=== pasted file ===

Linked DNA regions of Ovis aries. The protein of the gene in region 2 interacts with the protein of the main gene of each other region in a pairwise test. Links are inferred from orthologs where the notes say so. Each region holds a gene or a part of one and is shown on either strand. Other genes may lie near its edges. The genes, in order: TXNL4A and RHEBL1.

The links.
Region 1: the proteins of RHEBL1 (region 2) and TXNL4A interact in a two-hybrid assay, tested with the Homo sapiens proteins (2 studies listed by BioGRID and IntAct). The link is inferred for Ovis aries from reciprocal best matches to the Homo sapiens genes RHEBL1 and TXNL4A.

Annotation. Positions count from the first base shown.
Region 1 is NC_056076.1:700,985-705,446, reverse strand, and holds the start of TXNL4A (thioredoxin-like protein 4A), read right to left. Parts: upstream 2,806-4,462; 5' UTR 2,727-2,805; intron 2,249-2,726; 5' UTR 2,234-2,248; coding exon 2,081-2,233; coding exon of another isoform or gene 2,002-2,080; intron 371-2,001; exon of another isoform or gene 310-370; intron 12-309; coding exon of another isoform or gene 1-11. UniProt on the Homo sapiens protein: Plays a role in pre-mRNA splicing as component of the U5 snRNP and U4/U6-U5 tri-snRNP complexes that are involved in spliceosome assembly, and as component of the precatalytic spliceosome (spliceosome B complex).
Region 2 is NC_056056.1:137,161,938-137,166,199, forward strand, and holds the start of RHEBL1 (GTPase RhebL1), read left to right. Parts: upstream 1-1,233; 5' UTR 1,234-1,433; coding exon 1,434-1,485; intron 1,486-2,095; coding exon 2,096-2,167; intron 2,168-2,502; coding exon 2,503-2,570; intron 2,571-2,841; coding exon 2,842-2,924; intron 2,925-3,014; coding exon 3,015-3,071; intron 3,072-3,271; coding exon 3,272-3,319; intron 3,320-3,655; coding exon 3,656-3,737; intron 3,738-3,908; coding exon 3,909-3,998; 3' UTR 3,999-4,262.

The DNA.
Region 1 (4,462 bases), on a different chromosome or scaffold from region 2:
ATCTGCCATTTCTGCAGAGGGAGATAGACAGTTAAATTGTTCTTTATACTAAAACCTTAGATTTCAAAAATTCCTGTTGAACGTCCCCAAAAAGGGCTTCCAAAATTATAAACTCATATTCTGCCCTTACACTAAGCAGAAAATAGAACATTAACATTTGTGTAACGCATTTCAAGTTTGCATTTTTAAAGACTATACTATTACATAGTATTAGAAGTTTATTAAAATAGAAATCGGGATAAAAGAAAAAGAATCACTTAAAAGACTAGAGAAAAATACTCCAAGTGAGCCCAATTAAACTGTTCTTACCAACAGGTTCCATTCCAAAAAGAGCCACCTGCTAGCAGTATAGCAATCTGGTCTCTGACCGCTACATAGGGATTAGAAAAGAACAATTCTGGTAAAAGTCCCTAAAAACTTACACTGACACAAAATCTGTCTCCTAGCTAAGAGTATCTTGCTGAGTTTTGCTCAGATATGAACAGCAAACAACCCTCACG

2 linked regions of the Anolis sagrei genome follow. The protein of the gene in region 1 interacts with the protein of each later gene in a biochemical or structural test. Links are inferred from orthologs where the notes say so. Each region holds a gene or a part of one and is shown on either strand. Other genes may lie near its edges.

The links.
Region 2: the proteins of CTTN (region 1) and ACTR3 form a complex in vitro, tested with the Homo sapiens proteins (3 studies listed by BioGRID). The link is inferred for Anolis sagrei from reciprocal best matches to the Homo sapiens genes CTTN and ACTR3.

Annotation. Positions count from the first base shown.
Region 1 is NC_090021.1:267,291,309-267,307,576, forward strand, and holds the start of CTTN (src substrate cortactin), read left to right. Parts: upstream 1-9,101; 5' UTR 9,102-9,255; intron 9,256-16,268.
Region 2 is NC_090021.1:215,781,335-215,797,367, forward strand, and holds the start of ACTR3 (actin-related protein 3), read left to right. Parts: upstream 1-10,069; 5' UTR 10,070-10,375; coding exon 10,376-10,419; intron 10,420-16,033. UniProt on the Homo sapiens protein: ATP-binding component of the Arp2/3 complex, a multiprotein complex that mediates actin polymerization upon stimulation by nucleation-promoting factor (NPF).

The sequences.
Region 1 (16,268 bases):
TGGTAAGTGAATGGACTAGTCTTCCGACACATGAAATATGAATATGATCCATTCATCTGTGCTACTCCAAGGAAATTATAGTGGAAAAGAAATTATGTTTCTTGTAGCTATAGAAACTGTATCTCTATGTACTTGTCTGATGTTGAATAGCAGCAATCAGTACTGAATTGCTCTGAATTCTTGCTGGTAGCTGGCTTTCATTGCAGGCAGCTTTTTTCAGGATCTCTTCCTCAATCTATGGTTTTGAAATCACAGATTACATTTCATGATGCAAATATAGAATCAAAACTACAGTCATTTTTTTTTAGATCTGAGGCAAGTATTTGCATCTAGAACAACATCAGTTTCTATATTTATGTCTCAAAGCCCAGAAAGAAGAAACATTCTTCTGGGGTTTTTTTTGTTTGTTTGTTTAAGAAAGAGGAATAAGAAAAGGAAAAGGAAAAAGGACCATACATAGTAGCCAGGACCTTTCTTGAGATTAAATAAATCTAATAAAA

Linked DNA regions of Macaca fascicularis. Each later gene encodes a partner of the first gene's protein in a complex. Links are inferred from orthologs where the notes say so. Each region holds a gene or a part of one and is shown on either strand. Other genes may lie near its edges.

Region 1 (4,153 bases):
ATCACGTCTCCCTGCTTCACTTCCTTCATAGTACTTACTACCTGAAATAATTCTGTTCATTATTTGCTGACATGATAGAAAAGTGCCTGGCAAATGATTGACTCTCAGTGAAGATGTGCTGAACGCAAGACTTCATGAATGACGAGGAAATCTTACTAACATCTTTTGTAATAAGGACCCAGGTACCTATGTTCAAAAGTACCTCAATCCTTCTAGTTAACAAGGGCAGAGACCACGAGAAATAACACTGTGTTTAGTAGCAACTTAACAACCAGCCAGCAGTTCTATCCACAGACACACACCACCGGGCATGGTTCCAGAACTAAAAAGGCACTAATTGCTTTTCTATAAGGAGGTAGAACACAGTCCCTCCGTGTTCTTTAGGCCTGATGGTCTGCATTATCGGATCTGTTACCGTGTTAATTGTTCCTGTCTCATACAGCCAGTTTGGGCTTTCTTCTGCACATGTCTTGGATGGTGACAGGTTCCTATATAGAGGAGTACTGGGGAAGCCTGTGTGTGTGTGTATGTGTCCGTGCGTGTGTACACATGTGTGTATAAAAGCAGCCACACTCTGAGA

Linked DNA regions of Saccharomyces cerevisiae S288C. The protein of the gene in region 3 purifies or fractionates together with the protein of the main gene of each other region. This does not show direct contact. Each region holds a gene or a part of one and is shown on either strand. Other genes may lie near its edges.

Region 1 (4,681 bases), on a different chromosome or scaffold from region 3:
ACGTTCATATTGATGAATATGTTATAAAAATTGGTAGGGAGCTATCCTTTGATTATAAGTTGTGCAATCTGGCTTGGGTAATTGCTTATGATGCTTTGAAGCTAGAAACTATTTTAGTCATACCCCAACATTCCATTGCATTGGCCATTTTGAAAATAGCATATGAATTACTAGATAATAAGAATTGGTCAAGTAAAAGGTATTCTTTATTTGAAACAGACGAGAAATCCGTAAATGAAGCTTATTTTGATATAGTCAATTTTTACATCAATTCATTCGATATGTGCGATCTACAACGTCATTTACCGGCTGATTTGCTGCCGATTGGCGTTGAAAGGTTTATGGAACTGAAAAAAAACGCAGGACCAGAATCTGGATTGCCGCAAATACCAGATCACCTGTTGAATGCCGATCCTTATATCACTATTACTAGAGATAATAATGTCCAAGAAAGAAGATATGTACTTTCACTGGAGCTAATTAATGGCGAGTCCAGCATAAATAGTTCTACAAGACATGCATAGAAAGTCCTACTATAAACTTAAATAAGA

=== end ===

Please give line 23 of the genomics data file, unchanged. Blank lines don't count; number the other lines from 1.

Region 1 (4,681 bases), on a different chromosome or scaffold from region 3: